If you're new to pixel art and would like to try one of my resources for FREE, check out the versions below.

     

I hope this is a new digital activity that you and your students will LOVE!





Teacher Picks for Parents for Remote Learning



Now that students are learning remotely from home, it's important that teachers help parents have the learning essentials for their children.  If you ask me, there's not a LOT that falls in the essential category when it comes to supplies students must have at home to assist in learning, which is a good thing because every family situation is different - especially during this time.  So, besides having a way to connect with the teacher for instruction/assignments (whether that be from a district-provided device, the family computer, or a parent's cellphone), here are my other Teacher Picks for Parents During Remote Learning.  {Disclaimer: Oriental Trading provided many of the products in this post free of charge in exchange for the published post.}



Pick 1:  Dry Erase Board & Markers


Save paper.  Seriously.  This is one of those top tips that teachers use in classrooms daily.  If students are practicing math, spelling, or other content that is not going to need to be kept then white boards are the perfect solution!  You'll save paper and children LOVE them!  Markers with lids that "snap on" to the top of the marker so they're not lost easily are the best.  And, yes, that's a sock for the eraser.  Let's save money where we can - every home has socks without mates hanging around, right?  Who knew we'd actually find a use for those?  They make the perfect eraser for little ones.  Just slip them on the hand for erasing and then toss them in the wash later to use again another day.


Pick 2: Clipboards & Pencils, Crayons


Pencils and crayons are probably a given, but clipboards go hand-in-hand in my opinion.  While I strongly recommend having a designated "work spot" (desk, kitchen table, coffee table) we all know that sometimes it is tiresome sitting in one spot for a long period of time.  Many teachers now have "flexible seating" in their classrooms, so have a clipboard on hand to allow your child to work in other places around the home.  Even as an adult, I work better in non-traditional seating areas.  Let your child stretch out on the floor, on his bed, or in her favorite chair to complete independent assignments.  Plus, sometimes, if multiple children (especially siblings) are learning in a common area they just need a "break" from each other for a bit.  These rainbow clipboards from Oriental Trading are perfect if you have multiple children.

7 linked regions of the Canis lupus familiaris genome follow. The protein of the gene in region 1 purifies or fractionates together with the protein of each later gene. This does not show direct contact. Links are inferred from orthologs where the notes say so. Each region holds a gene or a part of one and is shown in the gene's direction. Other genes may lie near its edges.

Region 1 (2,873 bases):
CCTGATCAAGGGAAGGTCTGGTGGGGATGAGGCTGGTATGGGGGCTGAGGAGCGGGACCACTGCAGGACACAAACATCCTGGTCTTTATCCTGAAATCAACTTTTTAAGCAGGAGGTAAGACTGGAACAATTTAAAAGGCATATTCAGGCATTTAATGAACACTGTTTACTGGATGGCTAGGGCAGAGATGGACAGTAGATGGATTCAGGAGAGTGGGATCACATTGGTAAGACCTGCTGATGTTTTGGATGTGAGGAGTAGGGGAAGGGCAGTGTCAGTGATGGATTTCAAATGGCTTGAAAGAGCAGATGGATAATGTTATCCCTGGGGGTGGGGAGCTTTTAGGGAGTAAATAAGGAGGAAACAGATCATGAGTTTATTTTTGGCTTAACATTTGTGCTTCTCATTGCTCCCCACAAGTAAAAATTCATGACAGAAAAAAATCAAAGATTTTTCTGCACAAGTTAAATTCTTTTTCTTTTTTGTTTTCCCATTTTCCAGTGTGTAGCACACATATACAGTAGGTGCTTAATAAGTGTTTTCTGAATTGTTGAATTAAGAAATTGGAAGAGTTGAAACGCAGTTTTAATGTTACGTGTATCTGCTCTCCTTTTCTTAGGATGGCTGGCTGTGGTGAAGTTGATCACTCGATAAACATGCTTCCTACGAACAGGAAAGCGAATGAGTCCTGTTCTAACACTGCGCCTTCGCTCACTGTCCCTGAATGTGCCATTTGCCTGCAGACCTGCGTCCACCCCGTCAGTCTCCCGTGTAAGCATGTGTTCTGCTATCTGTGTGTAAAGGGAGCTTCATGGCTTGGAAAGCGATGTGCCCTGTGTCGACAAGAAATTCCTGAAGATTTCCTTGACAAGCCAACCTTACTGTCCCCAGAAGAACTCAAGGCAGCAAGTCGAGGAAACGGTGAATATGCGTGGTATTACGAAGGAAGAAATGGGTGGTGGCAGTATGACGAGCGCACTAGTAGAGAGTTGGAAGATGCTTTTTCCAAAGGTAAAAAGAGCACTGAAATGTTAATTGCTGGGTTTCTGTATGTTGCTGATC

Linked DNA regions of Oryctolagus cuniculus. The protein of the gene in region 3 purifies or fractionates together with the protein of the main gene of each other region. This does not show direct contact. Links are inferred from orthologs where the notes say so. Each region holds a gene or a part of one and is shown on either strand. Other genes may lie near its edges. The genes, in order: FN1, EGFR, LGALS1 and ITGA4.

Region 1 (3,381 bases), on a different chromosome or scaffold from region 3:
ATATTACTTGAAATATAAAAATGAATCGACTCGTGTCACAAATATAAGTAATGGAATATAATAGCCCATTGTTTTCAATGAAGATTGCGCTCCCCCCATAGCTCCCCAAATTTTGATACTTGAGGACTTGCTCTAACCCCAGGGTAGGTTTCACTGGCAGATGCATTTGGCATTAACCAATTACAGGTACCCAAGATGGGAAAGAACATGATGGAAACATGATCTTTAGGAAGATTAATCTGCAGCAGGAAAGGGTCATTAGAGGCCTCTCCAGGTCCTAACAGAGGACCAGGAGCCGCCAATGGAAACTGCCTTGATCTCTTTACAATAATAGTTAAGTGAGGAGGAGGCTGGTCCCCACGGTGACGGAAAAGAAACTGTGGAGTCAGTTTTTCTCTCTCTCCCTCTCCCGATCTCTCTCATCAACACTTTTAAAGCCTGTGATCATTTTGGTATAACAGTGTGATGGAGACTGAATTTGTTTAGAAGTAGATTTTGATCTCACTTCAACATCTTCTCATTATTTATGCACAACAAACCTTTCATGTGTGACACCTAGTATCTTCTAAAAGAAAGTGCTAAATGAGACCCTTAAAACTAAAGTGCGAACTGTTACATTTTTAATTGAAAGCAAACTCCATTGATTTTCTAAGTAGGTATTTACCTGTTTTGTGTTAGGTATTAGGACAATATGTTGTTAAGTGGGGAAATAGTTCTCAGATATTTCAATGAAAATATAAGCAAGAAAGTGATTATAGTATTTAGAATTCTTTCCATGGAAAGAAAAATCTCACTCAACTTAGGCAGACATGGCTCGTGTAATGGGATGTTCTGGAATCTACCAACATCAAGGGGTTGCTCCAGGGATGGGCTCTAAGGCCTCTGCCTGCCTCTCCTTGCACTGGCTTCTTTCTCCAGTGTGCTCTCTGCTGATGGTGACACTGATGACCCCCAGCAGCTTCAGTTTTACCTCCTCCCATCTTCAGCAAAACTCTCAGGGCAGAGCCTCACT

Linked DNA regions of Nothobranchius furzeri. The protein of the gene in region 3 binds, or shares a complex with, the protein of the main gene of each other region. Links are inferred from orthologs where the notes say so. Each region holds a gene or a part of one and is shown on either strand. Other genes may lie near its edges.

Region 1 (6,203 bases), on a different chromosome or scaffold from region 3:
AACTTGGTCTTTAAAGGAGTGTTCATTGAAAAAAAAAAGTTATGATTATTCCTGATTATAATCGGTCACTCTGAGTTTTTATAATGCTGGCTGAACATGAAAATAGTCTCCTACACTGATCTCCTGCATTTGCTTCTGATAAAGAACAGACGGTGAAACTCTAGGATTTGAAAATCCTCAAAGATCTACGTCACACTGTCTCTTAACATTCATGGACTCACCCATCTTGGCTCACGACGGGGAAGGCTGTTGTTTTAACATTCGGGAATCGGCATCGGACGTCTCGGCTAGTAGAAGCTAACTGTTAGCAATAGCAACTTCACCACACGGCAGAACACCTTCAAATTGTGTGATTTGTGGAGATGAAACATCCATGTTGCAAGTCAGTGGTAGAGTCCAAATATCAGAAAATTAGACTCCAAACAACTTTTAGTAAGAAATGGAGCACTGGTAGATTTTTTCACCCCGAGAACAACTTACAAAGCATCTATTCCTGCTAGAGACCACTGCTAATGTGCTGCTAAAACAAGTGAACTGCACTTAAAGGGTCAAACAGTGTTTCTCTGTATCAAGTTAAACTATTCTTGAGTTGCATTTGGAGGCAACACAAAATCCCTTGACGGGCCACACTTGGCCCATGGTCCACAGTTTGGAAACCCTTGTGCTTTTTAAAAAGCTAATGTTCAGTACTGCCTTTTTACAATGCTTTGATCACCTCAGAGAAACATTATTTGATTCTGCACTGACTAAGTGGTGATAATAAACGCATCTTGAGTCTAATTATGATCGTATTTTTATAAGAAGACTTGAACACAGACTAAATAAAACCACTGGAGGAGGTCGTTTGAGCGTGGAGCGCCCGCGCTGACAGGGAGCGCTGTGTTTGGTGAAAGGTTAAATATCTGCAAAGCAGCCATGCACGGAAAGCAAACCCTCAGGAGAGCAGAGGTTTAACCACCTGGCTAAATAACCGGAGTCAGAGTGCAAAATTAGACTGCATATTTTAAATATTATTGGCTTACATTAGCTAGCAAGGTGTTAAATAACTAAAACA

Pick 3: Sidewalk Chalk


Sidewalk chalk is something you may already have at home (#winwin) but if not, Oriental Trading has some really fun options like the popsicle chalk in the picture above or the unicorn horn chalk.  While most schools are cutting the learning time for remote learning, it still helps for children not to be stuck inside for lengths of time.  They need to be able to get outside whenever possible.  Why not take that spelling practice or math practice out to the driveway to get some fresh air? 

Pick 4: Pony Beads (or other small manipulatives)


You'll also need some type of small manipulatives for students to use for math.  These will help them with counting on, adding, subtracting, patterns, and more!  The small manipulatives could be anything really - cereal, pennies, dry beans, legos... I chose pony beads because they're something children can keep in their own container (more about that in a minute) and because we can also use them for craft activities when we need to take a break from learning.  Pony beads can be used to make bracelets, pipe cleaner animals, key chains, mosaics, and more!